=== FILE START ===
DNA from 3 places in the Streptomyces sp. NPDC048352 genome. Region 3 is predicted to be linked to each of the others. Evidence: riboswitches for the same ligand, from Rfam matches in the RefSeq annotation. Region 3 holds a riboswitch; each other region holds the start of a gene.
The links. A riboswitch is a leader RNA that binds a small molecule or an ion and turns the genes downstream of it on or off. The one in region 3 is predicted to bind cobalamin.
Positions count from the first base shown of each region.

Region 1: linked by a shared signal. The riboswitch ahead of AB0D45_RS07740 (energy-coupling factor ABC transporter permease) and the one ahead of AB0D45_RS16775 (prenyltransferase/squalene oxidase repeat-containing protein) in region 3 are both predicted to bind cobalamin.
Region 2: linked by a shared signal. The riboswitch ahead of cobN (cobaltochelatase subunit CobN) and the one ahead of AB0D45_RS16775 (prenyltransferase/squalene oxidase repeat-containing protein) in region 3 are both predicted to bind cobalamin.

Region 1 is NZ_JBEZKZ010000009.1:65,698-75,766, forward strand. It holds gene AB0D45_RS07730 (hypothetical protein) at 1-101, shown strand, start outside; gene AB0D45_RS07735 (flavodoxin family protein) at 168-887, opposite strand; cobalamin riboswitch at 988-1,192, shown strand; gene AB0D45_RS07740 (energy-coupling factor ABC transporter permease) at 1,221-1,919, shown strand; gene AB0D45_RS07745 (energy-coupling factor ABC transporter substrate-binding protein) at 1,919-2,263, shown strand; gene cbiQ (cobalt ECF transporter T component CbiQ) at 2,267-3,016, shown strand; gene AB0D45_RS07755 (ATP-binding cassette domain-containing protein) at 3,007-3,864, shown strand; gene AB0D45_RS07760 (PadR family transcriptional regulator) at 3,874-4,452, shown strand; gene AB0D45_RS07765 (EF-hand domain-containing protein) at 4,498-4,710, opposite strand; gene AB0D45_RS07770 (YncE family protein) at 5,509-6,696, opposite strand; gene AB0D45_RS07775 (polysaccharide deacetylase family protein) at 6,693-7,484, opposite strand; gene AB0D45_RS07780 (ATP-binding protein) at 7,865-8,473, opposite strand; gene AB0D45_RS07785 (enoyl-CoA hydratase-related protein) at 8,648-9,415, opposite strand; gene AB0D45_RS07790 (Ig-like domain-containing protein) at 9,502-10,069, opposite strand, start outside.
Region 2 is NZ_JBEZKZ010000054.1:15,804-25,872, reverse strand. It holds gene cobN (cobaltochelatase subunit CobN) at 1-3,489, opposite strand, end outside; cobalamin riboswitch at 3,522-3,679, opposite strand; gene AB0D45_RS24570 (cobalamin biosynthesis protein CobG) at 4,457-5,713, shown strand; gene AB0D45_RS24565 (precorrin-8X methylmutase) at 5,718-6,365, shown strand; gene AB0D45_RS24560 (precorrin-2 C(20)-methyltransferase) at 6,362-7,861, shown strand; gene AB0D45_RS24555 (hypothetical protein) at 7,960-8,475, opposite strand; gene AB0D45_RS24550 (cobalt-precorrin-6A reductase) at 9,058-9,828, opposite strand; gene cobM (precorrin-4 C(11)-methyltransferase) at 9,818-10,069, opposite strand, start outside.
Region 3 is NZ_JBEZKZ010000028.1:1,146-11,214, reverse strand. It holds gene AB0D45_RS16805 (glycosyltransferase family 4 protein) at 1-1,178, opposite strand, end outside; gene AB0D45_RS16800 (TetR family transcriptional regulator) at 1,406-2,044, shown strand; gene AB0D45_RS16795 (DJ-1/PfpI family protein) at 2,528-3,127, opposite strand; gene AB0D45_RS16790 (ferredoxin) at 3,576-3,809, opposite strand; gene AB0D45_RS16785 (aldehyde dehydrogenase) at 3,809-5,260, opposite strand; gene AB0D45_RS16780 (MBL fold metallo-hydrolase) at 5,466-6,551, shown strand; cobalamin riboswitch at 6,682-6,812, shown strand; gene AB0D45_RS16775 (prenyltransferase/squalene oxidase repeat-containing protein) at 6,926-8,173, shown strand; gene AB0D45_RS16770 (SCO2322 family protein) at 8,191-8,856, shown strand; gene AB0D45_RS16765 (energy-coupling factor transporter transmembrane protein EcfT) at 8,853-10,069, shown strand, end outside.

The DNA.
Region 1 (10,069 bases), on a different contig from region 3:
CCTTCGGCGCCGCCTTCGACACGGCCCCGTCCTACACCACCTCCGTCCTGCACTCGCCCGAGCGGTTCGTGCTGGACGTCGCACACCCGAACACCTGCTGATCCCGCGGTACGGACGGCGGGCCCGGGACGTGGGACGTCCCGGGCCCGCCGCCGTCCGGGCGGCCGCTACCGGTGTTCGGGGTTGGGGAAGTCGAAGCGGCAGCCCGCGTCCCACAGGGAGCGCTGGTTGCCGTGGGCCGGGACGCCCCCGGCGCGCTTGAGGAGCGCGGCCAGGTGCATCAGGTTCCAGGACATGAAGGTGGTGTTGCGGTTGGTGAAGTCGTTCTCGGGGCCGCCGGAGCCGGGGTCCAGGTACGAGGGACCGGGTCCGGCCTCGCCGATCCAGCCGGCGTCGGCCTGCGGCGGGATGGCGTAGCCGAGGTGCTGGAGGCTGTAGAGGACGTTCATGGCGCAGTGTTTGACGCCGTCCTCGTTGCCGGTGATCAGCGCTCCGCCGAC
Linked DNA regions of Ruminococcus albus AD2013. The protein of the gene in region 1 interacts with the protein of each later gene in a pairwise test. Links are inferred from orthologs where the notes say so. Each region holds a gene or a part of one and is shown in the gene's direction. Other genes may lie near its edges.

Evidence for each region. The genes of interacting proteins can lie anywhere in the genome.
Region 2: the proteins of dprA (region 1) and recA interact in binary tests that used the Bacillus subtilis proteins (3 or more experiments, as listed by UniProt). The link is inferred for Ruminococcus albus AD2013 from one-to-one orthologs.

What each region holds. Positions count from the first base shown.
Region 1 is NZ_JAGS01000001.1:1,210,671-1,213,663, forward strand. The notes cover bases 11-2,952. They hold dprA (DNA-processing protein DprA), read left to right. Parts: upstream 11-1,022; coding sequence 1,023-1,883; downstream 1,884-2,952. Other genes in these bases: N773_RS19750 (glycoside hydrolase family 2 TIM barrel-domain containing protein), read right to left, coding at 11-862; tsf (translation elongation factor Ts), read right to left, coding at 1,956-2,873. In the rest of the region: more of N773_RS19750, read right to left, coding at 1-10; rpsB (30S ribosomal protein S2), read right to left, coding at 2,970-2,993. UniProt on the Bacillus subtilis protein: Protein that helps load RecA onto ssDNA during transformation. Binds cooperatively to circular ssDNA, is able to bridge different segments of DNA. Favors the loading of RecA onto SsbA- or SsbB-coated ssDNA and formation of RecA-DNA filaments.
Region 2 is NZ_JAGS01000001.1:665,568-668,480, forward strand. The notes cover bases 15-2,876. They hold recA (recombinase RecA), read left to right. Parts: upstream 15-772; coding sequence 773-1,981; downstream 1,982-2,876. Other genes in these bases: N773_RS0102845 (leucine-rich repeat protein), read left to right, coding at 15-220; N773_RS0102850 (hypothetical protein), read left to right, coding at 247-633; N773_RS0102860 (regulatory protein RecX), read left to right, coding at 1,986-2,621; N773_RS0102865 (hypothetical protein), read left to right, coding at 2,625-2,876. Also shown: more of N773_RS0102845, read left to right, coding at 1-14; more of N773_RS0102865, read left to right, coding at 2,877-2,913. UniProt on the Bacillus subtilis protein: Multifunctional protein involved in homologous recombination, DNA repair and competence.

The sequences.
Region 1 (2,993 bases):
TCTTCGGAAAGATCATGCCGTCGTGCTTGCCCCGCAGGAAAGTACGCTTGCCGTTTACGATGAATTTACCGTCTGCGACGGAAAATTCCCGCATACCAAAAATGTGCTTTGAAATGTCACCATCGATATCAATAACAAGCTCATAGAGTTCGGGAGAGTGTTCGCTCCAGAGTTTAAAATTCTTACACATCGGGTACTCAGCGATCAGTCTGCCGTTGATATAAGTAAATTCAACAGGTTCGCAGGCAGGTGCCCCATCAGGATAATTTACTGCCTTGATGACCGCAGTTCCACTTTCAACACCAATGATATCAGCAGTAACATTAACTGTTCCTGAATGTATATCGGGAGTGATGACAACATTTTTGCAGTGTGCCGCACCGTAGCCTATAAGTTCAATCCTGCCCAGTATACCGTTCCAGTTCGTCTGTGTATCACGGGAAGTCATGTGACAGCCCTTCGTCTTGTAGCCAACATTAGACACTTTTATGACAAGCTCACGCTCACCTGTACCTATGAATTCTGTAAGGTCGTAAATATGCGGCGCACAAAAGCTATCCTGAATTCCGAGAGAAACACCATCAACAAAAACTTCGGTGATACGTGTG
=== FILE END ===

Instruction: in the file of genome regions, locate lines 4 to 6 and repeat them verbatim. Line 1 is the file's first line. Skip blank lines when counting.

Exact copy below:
Region 1: linked by a shared signal. The riboswitch ahead of AB0D45_RS07740 (energy-coupling factor ABC transporter permease) and the one ahead of AB0D45_RS16775 (prenyltransferase/squalene oxidase repeat-containing protein) in region 3 are both predicted to bind cobalamin.
Region 2: linked by a shared signal. The riboswitch ahead of cobN (cobaltochelatase subunit CobN) and the one ahead of AB0D45_RS16775 (prenyltransferase/squalene oxidase repeat-containing protein) in region 3 are both predicted to bind cobalamin.

Region 1 is NZ_JBEZKZ010000009.1:65,698-75,766, forward strand. It holds gene AB0D45_RS07730 (hypothetical protein) at 1-101, shown strand, start outside; gene AB0D45_RS07735 (flavodoxin family protein) at 168-887, opposite strand; cobalamin riboswitch at 988-1,192, shown strand; gene AB0D45_RS07740 (energy-coupling factor ABC transporter permease) at 1,221-1,919, shown strand; gene AB0D45_RS07745 (energy-coupling factor ABC transporter substrate-binding protein) at 1,919-2,263, shown strand; gene cbiQ (cobalt ECF transporter T component CbiQ) at 2,267-3,016, shown strand; gene AB0D45_RS07755 (ATP-binding cassette domain-containing protein) at 3,007-3,864, shown strand; gene AB0D45_RS07760 (PadR family transcriptional regulator) at 3,874-4,452, shown strand; gene AB0D45_RS07765 (EF-hand domain-containing protein) at 4,498-4,710, opposite strand; gene AB0D45_RS07770 (YncE family protein) at 5,509-6,696, opposite strand; gene AB0D45_RS07775 (polysaccharide deacetylase family protein) at 6,693-7,484, opposite strand; gene AB0D45_RS07780 (ATP-binding protein) at 7,865-8,473, opposite strand; gene AB0D45_RS07785 (enoyl-CoA hydratase-related protein) at 8,648-9,415, opposite strand; gene AB0D45_RS07790 (Ig-like domain-containing protein) at 9,502-10,069, opposite strand, start outside.